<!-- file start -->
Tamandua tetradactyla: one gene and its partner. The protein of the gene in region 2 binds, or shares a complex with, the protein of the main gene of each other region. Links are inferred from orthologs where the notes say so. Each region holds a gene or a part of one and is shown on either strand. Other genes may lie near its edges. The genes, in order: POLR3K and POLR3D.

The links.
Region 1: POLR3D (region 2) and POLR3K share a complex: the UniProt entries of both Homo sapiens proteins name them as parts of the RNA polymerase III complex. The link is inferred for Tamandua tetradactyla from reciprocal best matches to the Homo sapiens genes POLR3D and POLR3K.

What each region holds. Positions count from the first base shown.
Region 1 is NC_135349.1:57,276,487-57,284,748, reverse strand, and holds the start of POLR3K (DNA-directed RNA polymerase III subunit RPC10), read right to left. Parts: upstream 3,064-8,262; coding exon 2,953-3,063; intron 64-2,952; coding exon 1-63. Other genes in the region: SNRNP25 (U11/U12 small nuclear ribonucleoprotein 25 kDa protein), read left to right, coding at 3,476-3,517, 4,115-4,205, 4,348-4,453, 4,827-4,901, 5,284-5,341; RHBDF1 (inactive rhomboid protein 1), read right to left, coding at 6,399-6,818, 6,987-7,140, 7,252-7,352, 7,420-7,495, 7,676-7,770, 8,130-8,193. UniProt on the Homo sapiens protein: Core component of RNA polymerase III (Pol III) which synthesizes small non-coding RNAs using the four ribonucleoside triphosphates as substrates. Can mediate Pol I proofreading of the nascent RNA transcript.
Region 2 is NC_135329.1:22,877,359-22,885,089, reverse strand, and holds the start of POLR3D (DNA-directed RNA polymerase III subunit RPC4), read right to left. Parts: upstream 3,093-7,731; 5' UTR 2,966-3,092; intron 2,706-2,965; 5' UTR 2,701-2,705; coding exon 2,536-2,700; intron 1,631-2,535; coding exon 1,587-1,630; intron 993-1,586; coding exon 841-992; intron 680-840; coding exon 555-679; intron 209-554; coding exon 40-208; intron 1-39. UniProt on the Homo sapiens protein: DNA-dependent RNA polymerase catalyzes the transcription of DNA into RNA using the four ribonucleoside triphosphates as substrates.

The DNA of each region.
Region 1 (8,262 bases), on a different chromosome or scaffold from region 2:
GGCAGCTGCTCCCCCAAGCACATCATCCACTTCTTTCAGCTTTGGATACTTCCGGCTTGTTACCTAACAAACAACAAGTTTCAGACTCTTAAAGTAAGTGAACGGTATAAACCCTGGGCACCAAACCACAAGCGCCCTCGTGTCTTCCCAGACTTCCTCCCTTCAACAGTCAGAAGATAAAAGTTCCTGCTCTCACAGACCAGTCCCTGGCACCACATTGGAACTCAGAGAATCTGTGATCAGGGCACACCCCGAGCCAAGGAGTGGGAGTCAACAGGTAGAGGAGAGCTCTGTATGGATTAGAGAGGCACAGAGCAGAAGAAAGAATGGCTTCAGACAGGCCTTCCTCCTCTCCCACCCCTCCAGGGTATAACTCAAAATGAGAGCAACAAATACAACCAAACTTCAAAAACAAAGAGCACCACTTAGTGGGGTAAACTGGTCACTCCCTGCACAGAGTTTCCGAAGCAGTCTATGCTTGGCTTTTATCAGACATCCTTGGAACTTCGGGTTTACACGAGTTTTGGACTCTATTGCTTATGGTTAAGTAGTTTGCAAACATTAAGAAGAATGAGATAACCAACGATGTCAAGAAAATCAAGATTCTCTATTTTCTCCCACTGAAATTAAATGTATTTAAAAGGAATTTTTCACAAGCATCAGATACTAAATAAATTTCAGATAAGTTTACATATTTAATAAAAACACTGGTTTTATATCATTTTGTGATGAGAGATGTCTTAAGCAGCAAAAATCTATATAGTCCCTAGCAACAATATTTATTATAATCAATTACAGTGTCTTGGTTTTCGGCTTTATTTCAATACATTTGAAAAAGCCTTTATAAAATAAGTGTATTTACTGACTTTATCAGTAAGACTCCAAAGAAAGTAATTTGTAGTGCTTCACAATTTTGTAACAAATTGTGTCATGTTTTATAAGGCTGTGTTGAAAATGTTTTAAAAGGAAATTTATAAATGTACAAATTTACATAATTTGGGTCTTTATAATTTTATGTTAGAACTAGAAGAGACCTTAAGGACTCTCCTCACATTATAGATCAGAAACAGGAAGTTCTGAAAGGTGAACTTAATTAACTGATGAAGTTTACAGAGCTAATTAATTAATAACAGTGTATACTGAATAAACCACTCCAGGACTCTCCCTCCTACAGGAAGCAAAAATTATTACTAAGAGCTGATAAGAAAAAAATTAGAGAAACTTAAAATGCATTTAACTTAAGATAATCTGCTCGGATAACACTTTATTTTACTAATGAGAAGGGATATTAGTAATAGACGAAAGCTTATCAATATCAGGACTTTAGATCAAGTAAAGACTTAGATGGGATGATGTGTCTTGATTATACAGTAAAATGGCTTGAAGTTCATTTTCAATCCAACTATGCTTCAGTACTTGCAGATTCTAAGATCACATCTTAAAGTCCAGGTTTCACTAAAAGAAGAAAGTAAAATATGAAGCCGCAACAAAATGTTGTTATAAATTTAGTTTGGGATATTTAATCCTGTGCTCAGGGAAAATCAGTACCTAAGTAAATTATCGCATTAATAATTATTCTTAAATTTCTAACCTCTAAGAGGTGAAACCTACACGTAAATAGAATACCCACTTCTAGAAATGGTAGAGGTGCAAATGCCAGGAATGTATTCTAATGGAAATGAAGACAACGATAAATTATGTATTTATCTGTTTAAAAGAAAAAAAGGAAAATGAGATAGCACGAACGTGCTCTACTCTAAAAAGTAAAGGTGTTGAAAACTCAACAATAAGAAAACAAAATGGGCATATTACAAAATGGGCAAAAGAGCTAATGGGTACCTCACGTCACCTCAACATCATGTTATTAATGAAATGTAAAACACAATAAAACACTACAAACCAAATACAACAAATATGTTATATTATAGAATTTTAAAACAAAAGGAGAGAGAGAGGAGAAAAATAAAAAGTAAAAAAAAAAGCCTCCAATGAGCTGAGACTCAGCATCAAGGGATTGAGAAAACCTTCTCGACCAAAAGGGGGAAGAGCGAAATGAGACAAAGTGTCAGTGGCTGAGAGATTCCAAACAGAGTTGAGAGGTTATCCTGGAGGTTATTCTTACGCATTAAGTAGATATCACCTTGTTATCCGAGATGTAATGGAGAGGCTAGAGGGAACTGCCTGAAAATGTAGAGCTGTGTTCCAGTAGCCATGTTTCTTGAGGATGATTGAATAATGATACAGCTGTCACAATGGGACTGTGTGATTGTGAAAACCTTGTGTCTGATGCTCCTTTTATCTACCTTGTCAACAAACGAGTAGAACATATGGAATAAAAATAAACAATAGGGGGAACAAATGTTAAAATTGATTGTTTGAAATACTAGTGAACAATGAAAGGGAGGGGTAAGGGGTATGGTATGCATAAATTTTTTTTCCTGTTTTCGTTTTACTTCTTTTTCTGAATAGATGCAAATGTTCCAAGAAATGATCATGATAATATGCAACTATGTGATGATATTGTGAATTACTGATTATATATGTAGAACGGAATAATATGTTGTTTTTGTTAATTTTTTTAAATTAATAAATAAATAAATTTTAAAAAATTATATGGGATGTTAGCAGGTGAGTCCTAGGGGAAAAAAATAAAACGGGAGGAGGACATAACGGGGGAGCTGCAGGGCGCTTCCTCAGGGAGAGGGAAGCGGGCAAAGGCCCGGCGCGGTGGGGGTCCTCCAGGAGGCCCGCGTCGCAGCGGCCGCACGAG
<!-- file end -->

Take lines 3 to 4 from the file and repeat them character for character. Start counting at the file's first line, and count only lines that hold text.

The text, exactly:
Region 1: POLR3D (region 2) and POLR3K share a complex: the UniProt entries of both Homo sapiens proteins name them as parts of the RNA polymerase III complex. The link is inferred for Tamandua tetradactyla from reciprocal best matches to the Homo sapiens genes POLR3D and POLR3K.

What each region holds. Positions count from the first base shown.